Tips for Giving This Thanksgiving

5 ways to share Thanksgiving's bounty

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What better harvest celebration is there but Thanksgiving? If you garden or will spend the holiday with someone who does, you may get to enjoy home-grown versions of traditional favorites like mashed potatoes, pumpkin pie, green beans with slivered nuts, fresh salads, and, perhaps, even the star of the table himself.

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Eat + Run -- Farmer D

Sharing what we've grown, however, is only one way to share the "garden of your life" this Thanksgiving. Here are some others:

1. Consider inviting those in your office "family" to your feast, especially if they are alone for the holiday. You may be surprised to discover that even people who come from large, close families may be alone due to the expense or difficulty of traveling. Introducing your workday friends to your family in this fashion is a great way to share the bounty of our ever-changing relationships.

2. Let others invite a friend as well. Just as gardens change with the seasons, so do the seasons of life, and therefore, the people around us. The teen boyfriend, the new neighbor, and the childhood friend your mom just found on Facebook may add new energy to your gathering, especially if someone from your family is newly missing this year. No, you can't ever replace that person who is no longer there, but you can grow in new directions as a family.

3. Share beyond your table. Bring a prized dish to the office to enjoy with your co-workers. Or, how about donating excess harvests to your local food pantry? Herbs such as rosemary and sage are very popular with food-pantry clients, especially during the holidays, when many food pantries give out turkeys. Also, if your community garden accepts composted food scraps, consider offering yours—just be sure not to put meats or fats in it.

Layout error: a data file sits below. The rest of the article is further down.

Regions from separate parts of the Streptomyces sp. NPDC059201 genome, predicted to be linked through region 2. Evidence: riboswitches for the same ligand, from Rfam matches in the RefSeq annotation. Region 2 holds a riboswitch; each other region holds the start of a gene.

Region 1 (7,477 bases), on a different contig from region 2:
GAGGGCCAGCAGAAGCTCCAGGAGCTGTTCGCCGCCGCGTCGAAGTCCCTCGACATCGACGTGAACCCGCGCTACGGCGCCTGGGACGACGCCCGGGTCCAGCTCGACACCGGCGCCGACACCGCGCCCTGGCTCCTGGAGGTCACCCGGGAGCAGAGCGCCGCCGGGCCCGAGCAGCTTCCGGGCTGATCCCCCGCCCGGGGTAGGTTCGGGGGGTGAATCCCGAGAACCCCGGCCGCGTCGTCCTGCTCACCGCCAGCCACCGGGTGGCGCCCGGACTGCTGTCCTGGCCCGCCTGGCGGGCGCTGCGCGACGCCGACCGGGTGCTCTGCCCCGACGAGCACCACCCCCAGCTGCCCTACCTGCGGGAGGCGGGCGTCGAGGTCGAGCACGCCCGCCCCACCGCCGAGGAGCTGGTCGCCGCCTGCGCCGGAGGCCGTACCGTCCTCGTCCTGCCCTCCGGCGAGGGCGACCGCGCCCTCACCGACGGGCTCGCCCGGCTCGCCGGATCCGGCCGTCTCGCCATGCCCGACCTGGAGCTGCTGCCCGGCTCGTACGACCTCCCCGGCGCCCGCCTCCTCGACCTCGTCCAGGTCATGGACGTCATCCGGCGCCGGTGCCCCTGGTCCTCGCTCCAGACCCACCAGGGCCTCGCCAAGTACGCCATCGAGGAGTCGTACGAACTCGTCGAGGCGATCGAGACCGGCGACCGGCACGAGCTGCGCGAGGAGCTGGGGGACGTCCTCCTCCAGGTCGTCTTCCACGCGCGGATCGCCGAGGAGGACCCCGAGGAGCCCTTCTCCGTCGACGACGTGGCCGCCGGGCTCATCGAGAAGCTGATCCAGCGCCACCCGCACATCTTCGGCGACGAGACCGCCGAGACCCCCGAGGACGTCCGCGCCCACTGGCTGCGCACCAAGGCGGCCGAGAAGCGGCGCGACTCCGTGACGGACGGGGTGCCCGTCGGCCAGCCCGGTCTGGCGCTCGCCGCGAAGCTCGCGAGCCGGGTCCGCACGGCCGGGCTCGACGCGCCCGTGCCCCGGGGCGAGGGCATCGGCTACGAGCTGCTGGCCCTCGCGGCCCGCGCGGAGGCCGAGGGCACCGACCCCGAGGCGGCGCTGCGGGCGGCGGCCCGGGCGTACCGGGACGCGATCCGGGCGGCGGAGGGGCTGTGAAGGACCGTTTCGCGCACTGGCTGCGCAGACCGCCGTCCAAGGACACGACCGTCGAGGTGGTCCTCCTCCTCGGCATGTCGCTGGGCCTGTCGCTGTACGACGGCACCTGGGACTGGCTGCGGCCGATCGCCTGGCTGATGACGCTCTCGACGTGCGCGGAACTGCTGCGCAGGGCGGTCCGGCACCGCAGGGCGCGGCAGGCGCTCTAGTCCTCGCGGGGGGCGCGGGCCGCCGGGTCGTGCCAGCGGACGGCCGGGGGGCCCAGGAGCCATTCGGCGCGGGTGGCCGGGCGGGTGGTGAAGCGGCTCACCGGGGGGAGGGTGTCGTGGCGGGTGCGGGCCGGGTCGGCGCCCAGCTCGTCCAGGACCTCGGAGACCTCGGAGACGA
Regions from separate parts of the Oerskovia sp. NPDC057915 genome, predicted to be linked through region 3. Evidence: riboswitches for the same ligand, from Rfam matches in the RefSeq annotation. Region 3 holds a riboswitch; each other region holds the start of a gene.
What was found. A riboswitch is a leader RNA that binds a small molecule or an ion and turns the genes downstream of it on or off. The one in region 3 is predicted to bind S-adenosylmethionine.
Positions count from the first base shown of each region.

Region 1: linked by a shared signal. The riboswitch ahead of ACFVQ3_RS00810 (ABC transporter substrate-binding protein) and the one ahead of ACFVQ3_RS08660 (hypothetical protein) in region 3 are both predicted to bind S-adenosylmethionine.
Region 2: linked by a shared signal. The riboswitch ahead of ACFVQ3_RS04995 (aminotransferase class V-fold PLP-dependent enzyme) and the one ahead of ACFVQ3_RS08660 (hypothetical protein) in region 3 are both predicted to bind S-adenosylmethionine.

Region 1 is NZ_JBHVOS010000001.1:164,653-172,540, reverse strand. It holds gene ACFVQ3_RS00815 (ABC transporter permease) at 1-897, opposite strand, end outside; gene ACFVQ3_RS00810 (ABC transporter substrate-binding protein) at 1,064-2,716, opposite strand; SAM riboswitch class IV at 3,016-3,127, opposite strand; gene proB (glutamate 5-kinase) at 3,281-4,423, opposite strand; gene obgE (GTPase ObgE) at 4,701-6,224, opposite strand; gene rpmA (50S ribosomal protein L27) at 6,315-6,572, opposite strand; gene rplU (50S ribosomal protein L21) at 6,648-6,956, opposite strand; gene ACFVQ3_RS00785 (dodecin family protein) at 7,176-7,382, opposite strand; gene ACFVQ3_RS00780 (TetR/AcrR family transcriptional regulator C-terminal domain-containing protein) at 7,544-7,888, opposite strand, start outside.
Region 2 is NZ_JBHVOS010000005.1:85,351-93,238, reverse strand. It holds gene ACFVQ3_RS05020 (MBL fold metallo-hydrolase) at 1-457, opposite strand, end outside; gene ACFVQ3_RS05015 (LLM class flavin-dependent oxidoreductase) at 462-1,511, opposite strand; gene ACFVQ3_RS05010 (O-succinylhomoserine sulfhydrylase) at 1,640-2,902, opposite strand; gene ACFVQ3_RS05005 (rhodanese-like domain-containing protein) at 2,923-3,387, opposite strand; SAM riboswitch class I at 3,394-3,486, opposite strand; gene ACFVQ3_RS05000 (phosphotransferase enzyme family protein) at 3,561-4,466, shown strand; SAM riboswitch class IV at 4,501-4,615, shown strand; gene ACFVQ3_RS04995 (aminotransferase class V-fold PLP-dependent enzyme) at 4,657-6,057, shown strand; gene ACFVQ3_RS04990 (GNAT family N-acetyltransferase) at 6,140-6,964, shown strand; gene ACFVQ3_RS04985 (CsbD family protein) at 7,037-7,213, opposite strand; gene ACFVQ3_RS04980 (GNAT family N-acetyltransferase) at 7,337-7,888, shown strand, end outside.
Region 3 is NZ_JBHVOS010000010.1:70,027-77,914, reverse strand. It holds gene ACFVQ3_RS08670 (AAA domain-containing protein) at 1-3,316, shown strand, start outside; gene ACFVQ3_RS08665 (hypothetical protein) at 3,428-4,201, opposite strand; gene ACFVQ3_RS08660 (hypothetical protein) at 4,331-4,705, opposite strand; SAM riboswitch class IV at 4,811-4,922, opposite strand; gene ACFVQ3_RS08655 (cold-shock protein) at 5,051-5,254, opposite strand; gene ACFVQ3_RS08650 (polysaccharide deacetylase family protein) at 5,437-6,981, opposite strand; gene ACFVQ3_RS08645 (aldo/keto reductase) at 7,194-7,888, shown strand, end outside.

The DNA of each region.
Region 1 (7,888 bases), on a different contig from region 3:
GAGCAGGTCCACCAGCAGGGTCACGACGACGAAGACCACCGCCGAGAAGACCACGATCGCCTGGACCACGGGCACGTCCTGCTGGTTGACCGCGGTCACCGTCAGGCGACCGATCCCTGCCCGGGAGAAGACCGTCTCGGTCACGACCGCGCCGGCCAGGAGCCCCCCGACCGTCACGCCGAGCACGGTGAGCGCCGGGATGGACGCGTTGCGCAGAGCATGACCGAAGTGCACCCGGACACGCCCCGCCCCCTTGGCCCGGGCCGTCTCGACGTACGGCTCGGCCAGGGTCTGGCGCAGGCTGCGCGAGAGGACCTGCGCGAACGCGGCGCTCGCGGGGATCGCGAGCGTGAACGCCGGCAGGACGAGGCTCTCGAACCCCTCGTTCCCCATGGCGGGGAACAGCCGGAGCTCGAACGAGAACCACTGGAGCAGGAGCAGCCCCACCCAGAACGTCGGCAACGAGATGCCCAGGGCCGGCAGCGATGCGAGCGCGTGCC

4. Leave out some bird seed, or perhaps some old sunflower heads, for our feathered friends so that you share with our larger ecosystem as well.

5. As you all sit together to break bread and share a special meal, remember to share stories too. You may be pleasantly surprised to see how gardening creates common bonds when your oldest guests talk about America's Victory Garden program and your youngest guests discuss their school gardens!

Tap in next week when I tell you the surprising ways you can really get a workout in a garden.

Hungry for more? Write to eatandrun@usnews.com with your questions, concerns, and feedback.

Daron Joffe is a 30-something eco-entrepreneur who lives to make a difference in the world one homegrown organic fruit and vegetable at a time. Known as "Farmer D," Joffe has grown food for celebrities, private communities, and elementary schools in his "town-by-town mission to re-energize the food culture." His products are sold at select Whole Foods and Williams-Sonoma stores. Born in South Africa and based in Atlanta, Farmer D is online at www.farmerD.com.